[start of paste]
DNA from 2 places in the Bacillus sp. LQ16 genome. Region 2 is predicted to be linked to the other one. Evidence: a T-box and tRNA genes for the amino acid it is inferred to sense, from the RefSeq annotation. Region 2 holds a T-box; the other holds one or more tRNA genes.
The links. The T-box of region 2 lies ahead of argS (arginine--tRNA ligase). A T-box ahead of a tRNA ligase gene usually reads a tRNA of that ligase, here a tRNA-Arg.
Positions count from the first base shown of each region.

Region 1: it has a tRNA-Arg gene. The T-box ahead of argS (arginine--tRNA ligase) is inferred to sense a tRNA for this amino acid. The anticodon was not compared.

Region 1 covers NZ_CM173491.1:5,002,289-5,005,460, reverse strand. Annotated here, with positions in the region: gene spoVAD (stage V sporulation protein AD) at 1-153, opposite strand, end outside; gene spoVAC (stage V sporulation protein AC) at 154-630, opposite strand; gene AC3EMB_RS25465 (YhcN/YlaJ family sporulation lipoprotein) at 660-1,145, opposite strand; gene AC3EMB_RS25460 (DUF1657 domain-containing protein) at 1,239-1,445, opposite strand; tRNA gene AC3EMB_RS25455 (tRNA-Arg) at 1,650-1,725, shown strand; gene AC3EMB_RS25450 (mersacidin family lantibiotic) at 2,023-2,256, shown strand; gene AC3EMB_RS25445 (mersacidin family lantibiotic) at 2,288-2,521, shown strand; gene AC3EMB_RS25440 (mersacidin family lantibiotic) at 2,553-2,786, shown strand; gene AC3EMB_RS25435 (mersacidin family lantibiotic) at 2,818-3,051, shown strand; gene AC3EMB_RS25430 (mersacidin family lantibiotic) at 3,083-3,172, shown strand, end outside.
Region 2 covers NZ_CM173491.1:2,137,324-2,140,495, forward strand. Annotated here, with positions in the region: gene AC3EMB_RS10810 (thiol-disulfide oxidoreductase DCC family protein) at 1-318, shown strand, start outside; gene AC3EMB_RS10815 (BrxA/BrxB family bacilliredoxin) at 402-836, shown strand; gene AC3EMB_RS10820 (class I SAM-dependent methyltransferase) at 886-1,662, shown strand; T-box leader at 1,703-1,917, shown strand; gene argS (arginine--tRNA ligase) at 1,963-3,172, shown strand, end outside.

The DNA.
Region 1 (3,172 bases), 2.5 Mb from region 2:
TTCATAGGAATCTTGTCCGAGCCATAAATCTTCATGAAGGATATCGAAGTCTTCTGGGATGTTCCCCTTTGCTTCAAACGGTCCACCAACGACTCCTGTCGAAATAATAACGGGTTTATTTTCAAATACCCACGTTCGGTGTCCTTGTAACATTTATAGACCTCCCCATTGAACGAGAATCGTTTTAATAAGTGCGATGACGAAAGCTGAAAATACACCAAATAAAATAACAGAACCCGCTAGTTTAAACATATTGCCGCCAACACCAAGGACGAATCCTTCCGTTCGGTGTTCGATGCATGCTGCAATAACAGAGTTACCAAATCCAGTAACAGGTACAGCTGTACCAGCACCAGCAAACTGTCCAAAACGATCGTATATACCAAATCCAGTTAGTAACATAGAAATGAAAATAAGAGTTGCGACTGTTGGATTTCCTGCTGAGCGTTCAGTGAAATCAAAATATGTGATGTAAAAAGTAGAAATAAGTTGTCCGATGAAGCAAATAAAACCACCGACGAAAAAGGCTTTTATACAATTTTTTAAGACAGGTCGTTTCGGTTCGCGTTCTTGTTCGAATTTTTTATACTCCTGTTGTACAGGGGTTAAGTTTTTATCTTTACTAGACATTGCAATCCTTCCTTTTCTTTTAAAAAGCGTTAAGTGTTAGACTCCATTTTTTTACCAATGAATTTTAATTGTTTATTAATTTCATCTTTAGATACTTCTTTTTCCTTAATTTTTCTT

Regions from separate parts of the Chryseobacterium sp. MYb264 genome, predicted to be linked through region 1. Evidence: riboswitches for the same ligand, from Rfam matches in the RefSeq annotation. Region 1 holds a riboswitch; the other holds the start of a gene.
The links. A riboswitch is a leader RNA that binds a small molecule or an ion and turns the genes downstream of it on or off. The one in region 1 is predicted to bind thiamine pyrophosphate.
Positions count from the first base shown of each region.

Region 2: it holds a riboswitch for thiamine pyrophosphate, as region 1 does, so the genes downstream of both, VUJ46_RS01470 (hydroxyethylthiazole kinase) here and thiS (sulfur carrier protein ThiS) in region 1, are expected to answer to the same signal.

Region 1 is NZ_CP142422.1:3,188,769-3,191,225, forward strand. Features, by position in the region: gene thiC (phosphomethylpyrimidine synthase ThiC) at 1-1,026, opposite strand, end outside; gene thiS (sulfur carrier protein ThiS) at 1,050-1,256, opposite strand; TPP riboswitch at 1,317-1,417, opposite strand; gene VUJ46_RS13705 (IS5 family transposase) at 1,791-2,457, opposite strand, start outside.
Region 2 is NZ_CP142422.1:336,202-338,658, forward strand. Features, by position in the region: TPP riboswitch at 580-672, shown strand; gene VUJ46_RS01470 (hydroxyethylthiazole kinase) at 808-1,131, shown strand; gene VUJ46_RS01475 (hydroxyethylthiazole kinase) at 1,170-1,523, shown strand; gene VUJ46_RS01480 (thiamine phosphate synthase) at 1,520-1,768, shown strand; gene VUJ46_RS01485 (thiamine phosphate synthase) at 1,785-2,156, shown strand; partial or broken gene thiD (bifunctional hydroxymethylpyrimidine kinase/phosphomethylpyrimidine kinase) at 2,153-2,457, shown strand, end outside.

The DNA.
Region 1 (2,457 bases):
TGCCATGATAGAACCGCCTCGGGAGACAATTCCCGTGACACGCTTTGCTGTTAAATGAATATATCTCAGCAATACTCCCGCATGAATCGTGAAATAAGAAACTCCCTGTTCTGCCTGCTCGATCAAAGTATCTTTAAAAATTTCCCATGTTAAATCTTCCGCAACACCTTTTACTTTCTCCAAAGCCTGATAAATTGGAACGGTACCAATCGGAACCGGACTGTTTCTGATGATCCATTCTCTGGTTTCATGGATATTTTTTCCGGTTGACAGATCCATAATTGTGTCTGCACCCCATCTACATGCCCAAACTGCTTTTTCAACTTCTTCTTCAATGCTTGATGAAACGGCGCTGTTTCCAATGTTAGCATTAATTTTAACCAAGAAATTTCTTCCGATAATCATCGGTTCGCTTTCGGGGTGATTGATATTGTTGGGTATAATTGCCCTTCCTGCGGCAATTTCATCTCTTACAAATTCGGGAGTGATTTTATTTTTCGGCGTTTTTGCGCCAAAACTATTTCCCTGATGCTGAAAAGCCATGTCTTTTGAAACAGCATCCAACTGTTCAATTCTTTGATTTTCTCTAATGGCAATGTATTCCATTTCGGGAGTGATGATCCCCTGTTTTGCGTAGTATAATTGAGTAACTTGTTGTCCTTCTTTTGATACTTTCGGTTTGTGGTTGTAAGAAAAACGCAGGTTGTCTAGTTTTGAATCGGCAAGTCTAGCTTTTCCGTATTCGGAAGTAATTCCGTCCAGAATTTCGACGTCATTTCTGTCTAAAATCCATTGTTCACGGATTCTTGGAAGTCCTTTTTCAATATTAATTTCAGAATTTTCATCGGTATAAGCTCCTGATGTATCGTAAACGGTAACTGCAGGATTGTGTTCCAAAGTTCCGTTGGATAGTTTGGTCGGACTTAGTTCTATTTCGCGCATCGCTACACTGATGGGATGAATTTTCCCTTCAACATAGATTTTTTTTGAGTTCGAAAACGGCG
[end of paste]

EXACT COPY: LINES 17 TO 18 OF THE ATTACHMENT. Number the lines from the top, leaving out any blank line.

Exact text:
Region 1 (2,457 bases):
TGCCATGATAGAACCGCCTCGGGAGACAATTCCCGTGACACGCTTTGCTGTTAAATGAATATATCTCAGCAATACTCCCGCATGAATCGTGAAATAAGAAACTCCCTGTTCTGCCTGCTCGATCAAAGTATCTTTAAAAATTTCCCATGTTAAATCTTCCGCAACACCTTTTACTTTCTCCAAAGCCTGATAAATTGGAACGGTACCAATCGGAACCGGACTGTTTCTGATGATCCATTCTCTGGTTTCATGGATATTTTTTCCGGTTGACAGATCCATAATTGTGTCTGCACCCCATCTACATGCCCAAACTGCTTTTTCAACTTCTTCTTCAATGCTTGATGAAACGGCGCTGTTTCCAATGTTAGCATTAATTTTAACCAAGAAATTTCTTCCGATAATCATCGGTTCGCTTTCGGGGTGATTGATATTGTTGGGTATAATTGCCCTTCCTGCGGCAATTTCATCTCTTACAAATTCGGGAGTGATTTTATTTTTCGGCGTTTTTGCGCCAAAACTATTTCCCTGATGCTGAAAAGCCATGTCTTTTGAAACAGCATCCAACTGTTCAATTCTTTGATTTTCTCTAATGGCAATGTATTCCATTTCGGGAGTGATGATCCCCTGTTTTGCGTAGTATAATTGAGTAACTTGTTGTCCTTCTTTTGATACTTTCGGTTTGTGGTTGTAAGAAAAACGCAGGTTGTCTAGTTTTGAATCGGCAAGTCTAGCTTTTCCGTATTCGGAAGTAATTCCGTCCAGAATTTCGACGTCATTTCTGTCTAAAATCCATTGTTCACGGATTCTTGGAAGTCCTTTTTCAATATTAATTTCAGAATTTTCATCGGTATAAGCTCCTGATGTATCGTAAACGGTAACTGCAGGATTGTGTTCCAAAGTTCCGTTGGATAGTTTGGTCGGACTTAGTTCTATTTCGCGCATCGCTACACTGATGGGATGAATTTTCCCTTCAACATAGATTTTTTTTGAGTTCGAAAACGGCG